During the 1970s, Linda Ronstadt was the most popular female singer in the United States. More than that, she changed the face of rock and roll, brought together musicians in her back-up band who would later form the Eagles, and busted through every barrier the niche marketers of the recording industry tried to put in her way to sing every style of music she wanted to tackle. Folk, country, rock, pop, R&B, mariachi, classics from the American songbook, operetta, opera—she did it all, and did it well. The round-faced phenom from Tucson deserves a great documentary, and she gets one with Linda Ronstadt: The Sound of My Voice.
The Telling Pictures co-founders and co-directing team of Rob Epstein and Jeffrey Friedman (The Celluloid Closet , Paragraph 175 , State of Pride ) have frequently told stories about the gay community since they began collaborating in 1987. A documentary about Ronstadt may seem a bit of a departure for them, but in both collaborative and individual directorial efforts, they have ventured wide, from their Oscar-nominated documentary short about the frontiers of medicine, End Game (2018), to a feature film centered on porn star Linda Lovelace (Lovelace ).
The challenge Ronstadt’s story posed was to show the progression of her career and artistry by making the right choices from among the vast expanse of her performances and archival interviews. From early footage of her gigs with the Stone Poneys at the Troubadour in Los Angeles to her performance as Mabel Stanley in director Wilford Leach’s film adaptation of Joseph Papp’s stage production of The Pirates of Penzance, Epstein and Friedman have covered a representative sample of her genre-hopping excellence and even some of her poor choices, such as her cover of Lowell George’s “Willin’.”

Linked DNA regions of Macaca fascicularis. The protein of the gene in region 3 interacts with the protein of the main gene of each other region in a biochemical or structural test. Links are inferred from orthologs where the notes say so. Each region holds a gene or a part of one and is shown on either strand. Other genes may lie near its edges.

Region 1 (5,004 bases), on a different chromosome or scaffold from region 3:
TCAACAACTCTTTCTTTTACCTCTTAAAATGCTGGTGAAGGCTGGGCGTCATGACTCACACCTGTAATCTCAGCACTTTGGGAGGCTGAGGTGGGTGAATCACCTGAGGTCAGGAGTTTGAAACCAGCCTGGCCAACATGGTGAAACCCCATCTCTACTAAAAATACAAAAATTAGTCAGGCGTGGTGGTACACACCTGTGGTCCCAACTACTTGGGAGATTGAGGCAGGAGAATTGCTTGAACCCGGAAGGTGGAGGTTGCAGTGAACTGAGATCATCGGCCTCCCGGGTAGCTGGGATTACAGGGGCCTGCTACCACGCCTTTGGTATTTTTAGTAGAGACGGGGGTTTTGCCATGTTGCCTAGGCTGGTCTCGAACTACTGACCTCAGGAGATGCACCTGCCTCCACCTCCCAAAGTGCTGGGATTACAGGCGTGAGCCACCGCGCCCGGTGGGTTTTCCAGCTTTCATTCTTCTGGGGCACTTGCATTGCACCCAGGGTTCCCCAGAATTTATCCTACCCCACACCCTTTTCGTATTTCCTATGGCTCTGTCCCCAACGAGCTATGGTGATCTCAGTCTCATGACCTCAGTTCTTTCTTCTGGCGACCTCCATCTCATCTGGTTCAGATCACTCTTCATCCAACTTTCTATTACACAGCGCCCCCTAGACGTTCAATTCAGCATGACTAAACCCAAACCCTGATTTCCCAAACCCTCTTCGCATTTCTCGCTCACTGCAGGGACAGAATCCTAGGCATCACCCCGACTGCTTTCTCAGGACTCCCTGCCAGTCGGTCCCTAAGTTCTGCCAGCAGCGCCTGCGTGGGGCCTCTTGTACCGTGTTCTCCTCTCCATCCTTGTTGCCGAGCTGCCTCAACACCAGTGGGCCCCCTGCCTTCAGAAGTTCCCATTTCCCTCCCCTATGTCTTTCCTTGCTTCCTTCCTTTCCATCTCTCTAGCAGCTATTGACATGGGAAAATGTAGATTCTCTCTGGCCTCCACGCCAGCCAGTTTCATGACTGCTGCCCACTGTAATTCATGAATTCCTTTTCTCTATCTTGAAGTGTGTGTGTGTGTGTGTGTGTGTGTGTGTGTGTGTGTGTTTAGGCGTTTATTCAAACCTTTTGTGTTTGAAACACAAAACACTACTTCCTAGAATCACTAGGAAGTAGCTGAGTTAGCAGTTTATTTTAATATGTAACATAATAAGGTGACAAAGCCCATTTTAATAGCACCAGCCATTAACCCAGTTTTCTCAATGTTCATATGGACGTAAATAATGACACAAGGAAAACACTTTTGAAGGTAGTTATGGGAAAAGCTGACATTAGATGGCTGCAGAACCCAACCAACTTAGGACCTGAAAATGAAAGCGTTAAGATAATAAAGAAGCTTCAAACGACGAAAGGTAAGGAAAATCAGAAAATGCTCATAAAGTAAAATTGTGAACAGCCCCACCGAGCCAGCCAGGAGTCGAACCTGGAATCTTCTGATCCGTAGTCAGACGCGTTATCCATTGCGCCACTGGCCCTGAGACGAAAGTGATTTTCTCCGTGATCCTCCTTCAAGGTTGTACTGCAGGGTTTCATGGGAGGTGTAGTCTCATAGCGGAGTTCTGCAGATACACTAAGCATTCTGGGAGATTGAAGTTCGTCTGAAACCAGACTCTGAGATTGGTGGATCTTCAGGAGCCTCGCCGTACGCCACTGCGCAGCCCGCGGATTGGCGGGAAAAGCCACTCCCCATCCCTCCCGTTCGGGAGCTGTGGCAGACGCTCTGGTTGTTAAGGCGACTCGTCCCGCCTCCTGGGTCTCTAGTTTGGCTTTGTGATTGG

The sound quality is variable, but generally quite good, and watching her learn how to sing in Spanish from Rubén Blades in clip from The Return of Rubén Blades (1985) shows her dedication to her art. Her friendships and collaborations with women—Emmylou Harris, Dolly Parton, Bonnie Raitt, Anna McGarrigle, all of whom are interviewed for the documentary—are shown to have formed a bedrock for her in the masculine world of rock, which she said in a filmed interview was a lonely place for her.
We get short sketches of her upbringing and personal life, including her highly publicized romance with California Gov. Jerry Brown, but the overwhelming focus of the film is where it should be—her singing legacy. I wanted to know more about her musical training (not much, apparently), but Epstein and Friedman had to leave a lot out from this chronicle of her fully packed life. Their film, narrated by Ronstadt herself, shows her to be a pioneer and a woman in charge of her own destiny, at least until her story links with the directors’ AIDS-focused films—her affliction with Parkinson’s disease, which robbed her of her career and a big chunk of life as she knew and loved it. After watching and listening to all of the wonderful performances Ronstadt gave over the years, the silencing of her voice is like a death in the family.